I was looking at previous year exam papers and was stuck on the following problem:

For the boundary value problem, $\,\,y''+\lambda y=0; y(0)=0,y(1)=0, \,\,\exists$ an eigenvalue $\lambda$ for which there corresponds an eigenfunction in $(0,1)$ that

  1. does not change sign
  2. changes sign
  3. is positive
  4. is negative

Now,I have to decide which of the aforementioned options are correct ?

My Attempt:

The general solution is :
$y(x)=a\cos(\sqrt \lambda x)+b\sin(\sqrt \lambda x).$

Then we apply the boundary values. From $y(0)=0$,we get $a=0.$

From $y(1)=0,a=0\,\,$ we get $\,\,0=b\sin(\sqrt \lambda )$.

We assume that $b \neq 0$ so that $\,\,0=b\sin(\sqrt \lambda )$.Then we have,$\sqrt \lambda=n \pi \implies \lambda =(n \pi)^2$.Let's write $\lambda_n=(n \pi)^2.$ Since we have $a=0,$ only sine term remains,so eigenfunctions are $y_n=\sin(\sqrt \lambda_n x)\,\,$ with eigenvalues $\lambda_n=(n \pi)^2,\,\,\,\, n=1,2,3, \dots$.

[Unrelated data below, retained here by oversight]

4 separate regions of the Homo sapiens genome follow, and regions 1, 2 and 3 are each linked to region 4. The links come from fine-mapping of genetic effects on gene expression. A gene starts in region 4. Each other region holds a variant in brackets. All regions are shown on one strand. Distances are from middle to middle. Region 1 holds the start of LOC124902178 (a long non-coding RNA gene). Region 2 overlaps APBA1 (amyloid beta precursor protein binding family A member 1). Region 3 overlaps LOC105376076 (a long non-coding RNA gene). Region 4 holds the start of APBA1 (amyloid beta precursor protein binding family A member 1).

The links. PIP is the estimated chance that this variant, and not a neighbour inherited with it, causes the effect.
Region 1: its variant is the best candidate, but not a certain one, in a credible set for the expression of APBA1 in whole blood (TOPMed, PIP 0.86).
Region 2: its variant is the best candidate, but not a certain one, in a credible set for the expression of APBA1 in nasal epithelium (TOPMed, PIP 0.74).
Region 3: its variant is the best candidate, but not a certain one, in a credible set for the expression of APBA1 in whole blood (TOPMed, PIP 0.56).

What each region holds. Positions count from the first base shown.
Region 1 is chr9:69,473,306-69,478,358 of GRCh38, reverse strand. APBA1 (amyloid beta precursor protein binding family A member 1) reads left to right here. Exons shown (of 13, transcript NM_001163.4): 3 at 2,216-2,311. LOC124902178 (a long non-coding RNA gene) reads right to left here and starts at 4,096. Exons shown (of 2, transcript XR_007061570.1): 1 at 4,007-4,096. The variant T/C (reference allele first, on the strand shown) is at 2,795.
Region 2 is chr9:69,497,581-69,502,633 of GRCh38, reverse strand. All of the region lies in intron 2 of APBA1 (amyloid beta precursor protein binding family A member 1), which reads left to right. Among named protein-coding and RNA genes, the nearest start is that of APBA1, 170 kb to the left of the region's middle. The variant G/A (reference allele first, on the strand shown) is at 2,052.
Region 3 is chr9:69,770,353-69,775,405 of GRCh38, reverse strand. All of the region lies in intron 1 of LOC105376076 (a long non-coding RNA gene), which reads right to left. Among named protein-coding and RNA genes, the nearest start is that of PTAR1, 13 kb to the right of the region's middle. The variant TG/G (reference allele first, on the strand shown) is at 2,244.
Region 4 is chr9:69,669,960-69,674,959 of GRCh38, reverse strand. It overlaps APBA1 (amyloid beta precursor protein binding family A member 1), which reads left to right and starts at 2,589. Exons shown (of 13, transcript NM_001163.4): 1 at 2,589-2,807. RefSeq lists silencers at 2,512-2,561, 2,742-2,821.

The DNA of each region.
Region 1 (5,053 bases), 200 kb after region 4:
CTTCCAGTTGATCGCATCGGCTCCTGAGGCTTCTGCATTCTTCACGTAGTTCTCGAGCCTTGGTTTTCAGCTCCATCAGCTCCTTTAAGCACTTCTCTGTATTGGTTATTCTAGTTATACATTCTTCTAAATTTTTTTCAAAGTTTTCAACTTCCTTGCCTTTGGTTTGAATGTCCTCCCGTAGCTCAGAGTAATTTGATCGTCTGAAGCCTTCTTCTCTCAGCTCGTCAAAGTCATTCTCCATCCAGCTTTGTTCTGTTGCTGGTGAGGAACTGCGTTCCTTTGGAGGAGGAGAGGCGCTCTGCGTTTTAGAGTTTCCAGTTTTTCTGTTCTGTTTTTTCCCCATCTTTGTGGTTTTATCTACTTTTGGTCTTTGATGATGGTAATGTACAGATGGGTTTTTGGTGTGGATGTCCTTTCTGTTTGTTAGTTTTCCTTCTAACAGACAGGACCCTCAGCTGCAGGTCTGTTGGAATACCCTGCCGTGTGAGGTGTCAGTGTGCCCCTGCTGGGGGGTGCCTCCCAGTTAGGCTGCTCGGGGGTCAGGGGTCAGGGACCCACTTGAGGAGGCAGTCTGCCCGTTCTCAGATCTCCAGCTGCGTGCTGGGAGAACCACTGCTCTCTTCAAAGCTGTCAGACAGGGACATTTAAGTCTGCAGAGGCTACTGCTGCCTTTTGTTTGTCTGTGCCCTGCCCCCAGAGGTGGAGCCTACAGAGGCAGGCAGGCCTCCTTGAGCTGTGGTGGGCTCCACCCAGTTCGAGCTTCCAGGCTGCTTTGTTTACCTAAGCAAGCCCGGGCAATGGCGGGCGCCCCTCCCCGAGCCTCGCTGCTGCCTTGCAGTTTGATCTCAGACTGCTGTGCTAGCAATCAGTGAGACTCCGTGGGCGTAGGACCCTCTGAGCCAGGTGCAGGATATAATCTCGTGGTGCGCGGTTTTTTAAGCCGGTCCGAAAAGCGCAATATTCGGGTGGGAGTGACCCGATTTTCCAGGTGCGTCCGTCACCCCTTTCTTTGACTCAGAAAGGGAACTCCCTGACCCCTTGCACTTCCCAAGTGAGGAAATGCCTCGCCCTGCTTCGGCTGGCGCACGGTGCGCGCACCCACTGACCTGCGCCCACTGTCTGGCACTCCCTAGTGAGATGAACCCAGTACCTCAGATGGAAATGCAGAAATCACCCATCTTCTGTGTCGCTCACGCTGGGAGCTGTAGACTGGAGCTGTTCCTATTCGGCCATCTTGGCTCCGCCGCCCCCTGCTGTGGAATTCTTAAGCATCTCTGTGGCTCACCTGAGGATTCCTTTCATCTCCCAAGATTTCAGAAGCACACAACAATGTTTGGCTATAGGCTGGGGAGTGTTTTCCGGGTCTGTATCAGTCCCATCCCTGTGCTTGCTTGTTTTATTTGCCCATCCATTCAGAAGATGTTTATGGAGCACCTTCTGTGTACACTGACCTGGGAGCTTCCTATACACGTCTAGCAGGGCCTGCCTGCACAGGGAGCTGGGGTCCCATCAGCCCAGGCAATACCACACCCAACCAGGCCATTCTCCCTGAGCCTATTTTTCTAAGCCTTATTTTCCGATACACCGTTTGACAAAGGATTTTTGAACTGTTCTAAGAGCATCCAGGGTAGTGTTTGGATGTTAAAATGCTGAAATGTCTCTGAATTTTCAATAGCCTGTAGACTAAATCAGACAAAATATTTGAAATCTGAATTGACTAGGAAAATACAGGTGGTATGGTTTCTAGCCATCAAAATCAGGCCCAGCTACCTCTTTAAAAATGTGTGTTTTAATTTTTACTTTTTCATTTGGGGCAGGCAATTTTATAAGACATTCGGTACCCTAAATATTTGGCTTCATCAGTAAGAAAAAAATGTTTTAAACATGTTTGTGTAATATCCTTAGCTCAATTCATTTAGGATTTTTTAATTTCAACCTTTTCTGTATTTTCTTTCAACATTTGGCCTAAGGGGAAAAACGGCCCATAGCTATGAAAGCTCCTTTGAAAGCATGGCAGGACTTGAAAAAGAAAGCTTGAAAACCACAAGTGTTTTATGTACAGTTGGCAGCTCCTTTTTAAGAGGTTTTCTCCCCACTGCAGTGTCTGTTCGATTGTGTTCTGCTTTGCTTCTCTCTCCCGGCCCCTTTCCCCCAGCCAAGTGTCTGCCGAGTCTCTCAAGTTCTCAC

Now,when I look at the options ,I can not progress about which way to go. Can someone point me in the right direction keeping in mind for deciding which options are correct?


You've got it! What can you say about the function $y_1(x)=\sin(\pi x)$ on the interval $(0,1)$? What about scalar multiples for various scalars? And what about $y_2(x)$? P.S. I find the problem confusing. I interpret it as $4$ separate T/F questions.


You missed the case $\lambda<0$, which nevertheless does not have an eigenvalue!


Your Answer

By clicking “Post Your Answer”, you agree to our terms of service, privacy policy and cookie policy

Not the answer you're looking for? Browse other questions tagged or ask your own question.